Ozzy Osbourne – “Beyond Black Sabbath” (1977)

January 18, 2010 at 1:12 am (Black Sabbath, Music, Reviews & Articles)

An interesting article by Tony Stewart from the NME, Dec. 3, 1977, during the brief period when Ozzy left Black Sabbath and was prepared to form a new band called The Blizzard of Ozz. That would have to wait a couple of years though, because Ozzy returned to Sabbath for one more album (1978’s Never Say Die) before being fired, and going off to solo fame with Randy Rhoads. Ozzy talks about how he was turning into an alcoholic during his years with Sabbath, and that he had to leave the band before he killed himself. He also talks about wanting a quieter life. We all know that the craziness was really only beginning, as he was anything but a teetotalling quiet man during the ’80s. But we catch him here in a moment of reflection…


In the past Ozzy Osbourne has often over-dramatised the state of both his mental and physical health, but as he now relates his reasons for leaving Black Sabbath he shudders convincingly.

Never one to ignore a theatrical moment, he lurks in the shadows of the lounge in his remote Staffordshire cottage. Flames from the open fire seem to leap at his back, and outside a howling wind batters noisily into the windows and doors like a collecting agency from the graveyard.

He couldn’t have engineered a better setting, as he announces that if he hadn’t quit the Sabs he would have become an alcoholic, and eventually would have been carried offstage in his coffin.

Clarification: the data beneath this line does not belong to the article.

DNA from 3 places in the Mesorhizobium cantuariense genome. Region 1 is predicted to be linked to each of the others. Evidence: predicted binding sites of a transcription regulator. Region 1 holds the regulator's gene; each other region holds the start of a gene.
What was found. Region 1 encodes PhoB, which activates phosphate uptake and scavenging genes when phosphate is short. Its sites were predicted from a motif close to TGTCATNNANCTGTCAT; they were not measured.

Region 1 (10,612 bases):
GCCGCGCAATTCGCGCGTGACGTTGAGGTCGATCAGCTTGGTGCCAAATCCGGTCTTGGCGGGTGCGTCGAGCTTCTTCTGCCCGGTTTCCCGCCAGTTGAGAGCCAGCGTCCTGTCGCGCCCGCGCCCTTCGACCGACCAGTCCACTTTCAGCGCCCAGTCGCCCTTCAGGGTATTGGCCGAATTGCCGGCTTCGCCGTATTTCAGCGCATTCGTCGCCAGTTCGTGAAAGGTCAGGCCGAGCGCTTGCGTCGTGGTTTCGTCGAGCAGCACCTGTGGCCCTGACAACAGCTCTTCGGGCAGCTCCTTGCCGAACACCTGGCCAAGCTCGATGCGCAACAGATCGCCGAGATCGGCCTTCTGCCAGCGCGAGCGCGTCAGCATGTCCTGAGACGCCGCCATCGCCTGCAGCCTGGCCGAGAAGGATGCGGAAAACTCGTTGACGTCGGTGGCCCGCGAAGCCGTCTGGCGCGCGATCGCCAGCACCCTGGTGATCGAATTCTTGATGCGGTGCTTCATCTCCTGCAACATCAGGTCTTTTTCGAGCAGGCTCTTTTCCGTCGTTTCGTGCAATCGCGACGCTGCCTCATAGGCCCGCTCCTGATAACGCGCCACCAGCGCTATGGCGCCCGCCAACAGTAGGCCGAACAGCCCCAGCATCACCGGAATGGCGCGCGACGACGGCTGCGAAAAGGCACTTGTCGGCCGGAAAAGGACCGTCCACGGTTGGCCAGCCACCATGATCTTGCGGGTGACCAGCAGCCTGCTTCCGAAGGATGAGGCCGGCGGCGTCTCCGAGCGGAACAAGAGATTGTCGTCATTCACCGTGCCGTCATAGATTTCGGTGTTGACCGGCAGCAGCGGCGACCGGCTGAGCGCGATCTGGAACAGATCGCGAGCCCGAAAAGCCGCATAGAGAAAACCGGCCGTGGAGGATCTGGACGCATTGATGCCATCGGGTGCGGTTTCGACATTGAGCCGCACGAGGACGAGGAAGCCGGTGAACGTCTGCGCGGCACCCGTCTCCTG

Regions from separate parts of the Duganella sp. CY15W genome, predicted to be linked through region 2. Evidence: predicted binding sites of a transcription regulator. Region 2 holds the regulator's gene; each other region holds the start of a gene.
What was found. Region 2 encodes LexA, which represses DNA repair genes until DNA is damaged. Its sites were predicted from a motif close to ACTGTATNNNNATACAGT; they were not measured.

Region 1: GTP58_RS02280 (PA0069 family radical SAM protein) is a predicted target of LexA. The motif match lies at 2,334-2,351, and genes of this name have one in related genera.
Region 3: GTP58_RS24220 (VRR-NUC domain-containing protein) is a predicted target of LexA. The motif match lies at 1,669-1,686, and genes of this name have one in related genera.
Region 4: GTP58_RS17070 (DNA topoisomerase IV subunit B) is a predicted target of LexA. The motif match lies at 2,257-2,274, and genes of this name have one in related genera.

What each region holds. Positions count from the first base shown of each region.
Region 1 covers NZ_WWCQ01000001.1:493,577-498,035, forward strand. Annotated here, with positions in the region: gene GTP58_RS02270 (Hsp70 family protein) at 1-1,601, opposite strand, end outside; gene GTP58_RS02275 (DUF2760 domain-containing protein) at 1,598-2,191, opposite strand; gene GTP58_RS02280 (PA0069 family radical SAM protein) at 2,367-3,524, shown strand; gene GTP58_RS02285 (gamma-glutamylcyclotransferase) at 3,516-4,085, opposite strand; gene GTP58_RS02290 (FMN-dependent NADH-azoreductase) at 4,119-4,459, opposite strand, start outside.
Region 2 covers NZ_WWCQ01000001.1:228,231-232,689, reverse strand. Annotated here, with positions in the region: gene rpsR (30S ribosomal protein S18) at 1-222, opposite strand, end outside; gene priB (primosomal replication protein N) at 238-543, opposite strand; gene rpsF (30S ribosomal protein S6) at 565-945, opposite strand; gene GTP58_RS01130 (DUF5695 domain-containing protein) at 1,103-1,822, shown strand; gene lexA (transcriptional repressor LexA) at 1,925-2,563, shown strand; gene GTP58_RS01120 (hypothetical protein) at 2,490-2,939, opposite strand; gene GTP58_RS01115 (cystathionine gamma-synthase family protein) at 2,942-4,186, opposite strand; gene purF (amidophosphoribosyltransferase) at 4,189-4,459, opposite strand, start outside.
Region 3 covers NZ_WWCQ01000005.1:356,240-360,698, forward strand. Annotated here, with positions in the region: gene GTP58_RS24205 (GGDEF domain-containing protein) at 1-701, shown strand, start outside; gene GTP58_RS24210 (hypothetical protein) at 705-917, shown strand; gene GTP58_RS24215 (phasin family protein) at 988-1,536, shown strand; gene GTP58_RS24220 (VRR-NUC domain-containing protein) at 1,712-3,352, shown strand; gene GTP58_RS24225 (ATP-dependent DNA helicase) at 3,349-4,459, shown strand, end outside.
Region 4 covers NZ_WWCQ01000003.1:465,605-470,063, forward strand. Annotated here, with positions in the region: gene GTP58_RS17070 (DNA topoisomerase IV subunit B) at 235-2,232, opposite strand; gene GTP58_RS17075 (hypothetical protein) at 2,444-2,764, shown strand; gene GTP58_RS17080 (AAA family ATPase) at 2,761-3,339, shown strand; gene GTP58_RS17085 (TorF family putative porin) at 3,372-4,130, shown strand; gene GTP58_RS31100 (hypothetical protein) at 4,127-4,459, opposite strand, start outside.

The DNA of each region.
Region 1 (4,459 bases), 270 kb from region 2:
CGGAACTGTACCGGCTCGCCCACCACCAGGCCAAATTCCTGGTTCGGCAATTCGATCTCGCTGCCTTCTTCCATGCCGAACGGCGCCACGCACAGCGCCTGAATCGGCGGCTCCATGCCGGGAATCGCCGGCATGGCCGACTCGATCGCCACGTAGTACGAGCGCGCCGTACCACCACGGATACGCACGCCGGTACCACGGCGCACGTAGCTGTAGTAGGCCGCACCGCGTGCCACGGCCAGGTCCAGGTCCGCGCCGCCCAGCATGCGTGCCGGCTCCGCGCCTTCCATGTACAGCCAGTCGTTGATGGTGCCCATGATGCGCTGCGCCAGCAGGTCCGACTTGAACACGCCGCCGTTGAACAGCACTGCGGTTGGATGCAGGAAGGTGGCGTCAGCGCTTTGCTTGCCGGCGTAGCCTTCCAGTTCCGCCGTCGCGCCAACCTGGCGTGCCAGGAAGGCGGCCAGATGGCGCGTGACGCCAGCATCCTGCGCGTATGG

“I was drinking like a fish for two years,” Ozzy explains. “It was just getting worse and worse, off one thing and on to another. Finally I nearly ended up an alcoholic.

“We’d come offstage, for instance, and I’d just go straight to the bar. Perhaps I’d meet one of the band there, but I wouldn’t drink for the sake of having a good time. I’d just drink to get out of the way.

“And that’s when you’ve got to say to yourself, ‘Hey man, there’s something wrong’.

“You’re just going through the day, just to get on the stage for an hour to do your gig, just to go home, get stoned and go to bed. The next day’s the same. There was no excitement.

“I would have been dead in two or three years if I’d carried on. I know I would. And I don’t think anything’s worth giving your life up for.”

Although the official statement about Osbourne’s departure was only recently made, it’s now two months since he left. He had walked out before, he says, but had always reconsidered his position and returned.

This time he refused.